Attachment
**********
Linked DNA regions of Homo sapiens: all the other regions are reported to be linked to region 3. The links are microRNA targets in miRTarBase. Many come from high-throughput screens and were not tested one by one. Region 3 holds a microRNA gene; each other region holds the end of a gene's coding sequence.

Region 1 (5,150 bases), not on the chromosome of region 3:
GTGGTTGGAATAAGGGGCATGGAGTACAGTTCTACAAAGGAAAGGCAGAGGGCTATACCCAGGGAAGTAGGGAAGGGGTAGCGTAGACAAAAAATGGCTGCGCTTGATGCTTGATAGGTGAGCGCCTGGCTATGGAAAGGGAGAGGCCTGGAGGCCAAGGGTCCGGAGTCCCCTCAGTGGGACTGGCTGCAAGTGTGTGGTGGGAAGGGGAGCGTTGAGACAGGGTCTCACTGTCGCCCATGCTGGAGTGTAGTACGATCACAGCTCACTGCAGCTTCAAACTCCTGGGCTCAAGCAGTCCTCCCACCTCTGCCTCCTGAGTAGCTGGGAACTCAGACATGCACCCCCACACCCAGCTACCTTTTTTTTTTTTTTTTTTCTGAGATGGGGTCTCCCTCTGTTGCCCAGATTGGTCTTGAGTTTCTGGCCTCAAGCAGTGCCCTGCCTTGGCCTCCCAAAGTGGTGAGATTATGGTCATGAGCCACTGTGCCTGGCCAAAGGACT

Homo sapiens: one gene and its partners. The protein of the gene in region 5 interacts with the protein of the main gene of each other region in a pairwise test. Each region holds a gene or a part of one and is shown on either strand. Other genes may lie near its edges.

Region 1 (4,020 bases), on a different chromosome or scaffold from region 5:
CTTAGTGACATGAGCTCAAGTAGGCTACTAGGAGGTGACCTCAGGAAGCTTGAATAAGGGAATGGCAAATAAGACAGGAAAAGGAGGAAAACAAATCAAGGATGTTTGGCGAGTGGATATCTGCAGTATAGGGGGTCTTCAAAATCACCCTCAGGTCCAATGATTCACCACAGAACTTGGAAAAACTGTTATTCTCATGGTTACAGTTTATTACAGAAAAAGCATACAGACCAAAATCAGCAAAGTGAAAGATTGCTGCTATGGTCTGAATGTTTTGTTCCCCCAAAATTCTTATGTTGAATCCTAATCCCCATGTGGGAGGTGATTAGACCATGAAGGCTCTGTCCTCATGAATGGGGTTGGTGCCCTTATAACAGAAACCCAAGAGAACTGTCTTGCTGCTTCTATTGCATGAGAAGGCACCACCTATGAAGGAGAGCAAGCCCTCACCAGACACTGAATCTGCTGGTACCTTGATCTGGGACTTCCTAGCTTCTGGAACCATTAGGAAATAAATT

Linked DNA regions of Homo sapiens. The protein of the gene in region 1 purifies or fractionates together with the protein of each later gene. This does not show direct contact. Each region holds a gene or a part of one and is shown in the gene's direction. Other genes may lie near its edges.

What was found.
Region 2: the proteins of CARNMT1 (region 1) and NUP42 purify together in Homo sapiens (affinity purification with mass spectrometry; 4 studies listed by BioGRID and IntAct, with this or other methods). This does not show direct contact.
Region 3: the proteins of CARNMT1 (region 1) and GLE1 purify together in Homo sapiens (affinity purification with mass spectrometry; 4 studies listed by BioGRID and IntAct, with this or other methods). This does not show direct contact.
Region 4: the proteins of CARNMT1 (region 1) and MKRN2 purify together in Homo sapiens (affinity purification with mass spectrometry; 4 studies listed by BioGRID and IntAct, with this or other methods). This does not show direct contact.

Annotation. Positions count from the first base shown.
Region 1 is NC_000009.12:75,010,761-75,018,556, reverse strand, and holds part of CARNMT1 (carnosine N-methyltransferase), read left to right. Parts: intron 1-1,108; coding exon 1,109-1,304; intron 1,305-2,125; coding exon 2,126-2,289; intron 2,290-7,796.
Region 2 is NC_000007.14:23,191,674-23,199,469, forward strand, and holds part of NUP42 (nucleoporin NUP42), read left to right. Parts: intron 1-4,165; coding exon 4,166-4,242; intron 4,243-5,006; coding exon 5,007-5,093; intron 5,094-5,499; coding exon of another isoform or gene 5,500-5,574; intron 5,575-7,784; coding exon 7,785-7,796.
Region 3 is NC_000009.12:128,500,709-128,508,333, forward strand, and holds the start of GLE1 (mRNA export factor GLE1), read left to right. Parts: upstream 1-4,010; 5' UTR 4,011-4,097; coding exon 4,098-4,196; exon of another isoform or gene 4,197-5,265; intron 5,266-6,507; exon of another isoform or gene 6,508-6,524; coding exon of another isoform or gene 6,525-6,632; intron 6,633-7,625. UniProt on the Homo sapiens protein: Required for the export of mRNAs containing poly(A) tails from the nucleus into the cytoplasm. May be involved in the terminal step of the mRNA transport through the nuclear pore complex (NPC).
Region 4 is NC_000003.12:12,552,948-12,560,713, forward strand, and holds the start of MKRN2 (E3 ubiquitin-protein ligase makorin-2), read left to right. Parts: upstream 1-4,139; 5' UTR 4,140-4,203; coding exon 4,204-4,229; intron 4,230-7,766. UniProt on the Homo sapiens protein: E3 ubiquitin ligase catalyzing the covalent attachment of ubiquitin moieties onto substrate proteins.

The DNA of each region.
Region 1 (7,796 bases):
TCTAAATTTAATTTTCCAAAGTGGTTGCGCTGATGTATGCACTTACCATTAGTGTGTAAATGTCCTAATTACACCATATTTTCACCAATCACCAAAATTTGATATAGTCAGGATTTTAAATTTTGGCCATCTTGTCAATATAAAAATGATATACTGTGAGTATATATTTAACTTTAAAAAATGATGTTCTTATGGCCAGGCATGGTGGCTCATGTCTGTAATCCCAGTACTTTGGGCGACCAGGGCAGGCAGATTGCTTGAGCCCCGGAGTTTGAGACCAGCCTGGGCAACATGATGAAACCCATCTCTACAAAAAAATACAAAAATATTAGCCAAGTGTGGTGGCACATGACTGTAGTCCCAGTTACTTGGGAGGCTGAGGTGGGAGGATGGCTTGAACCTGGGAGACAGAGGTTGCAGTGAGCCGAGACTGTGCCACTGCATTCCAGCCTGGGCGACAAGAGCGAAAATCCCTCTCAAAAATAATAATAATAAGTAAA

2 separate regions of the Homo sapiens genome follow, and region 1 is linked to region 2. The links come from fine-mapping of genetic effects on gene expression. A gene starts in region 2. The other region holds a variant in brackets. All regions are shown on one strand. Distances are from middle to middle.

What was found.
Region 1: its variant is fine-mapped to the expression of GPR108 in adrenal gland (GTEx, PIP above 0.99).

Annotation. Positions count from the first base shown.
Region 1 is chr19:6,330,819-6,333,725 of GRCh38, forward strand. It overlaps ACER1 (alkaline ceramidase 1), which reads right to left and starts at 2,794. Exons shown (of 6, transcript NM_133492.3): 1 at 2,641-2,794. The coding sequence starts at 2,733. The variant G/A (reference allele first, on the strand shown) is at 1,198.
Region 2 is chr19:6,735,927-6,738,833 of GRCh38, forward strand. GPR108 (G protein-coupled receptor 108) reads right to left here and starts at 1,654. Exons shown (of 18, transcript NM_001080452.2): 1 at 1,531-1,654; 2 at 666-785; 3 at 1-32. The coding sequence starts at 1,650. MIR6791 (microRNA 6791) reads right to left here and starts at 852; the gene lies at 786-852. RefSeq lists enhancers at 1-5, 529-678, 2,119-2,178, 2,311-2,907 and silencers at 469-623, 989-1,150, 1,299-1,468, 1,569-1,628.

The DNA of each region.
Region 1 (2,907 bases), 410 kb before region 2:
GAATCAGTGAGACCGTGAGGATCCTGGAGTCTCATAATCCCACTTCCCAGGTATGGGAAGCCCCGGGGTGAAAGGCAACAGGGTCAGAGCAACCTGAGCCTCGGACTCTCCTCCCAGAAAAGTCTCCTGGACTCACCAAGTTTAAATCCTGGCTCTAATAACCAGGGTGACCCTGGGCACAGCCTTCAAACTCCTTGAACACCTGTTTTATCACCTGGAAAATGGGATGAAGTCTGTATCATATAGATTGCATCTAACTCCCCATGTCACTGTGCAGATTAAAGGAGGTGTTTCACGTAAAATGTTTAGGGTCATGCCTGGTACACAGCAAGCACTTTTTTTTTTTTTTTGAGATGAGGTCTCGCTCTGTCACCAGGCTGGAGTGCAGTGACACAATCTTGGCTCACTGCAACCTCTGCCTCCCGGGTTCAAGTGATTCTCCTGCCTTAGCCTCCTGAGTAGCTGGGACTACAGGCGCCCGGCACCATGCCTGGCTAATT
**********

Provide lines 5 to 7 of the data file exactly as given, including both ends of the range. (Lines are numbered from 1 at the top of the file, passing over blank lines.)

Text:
Region 1 (4,020 bases), on a different chromosome or scaffold from region 5:
CTTAGTGACATGAGCTCAAGTAGGCTACTAGGAGGTGACCTCAGGAAGCTTGAATAAGGGAATGGCAAATAAGACAGGAAAAGGAGGAAAACAAATCAAGGATGTTTGGCGAGTGGATATCTGCAGTATAGGGGGTCTTCAAAATCACCCTCAGGTCCAATGATTCACCACAGAACTTGGAAAAACTGTTATTCTCATGGTTACAGTTTATTACAGAAAAAGCATACAGACCAAAATCAGCAAAGTGAAAGATTGCTGCTATGGTCTGAATGTTTTGTTCCCCCAAAATTCTTATGTTGAATCCTAATCCCCATGTGGGAGGTGATTAGACCATGAAGGCTCTGTCCTCATGAATGGGGTTGGTGCCCTTATAACAGAAACCCAAGAGAACTGTCTTGCTGCTTCTATTGCATGAGAAGGCACCACCTATGAAGGAGAGCAAGCCCTCACCAGACACTGAATCTGCTGGTACCTTGATCTGGGACTTCCTAGCTTCTGGAACCATTAGGAAATAAATT

Linked DNA regions of Homo sapiens. The protein of the gene in region 1 purifies or fractionates together with the protein of each later gene. This does not show direct contact. Each region holds a gene or a part of one and is shown in the gene's direction. Other genes may lie near its edges.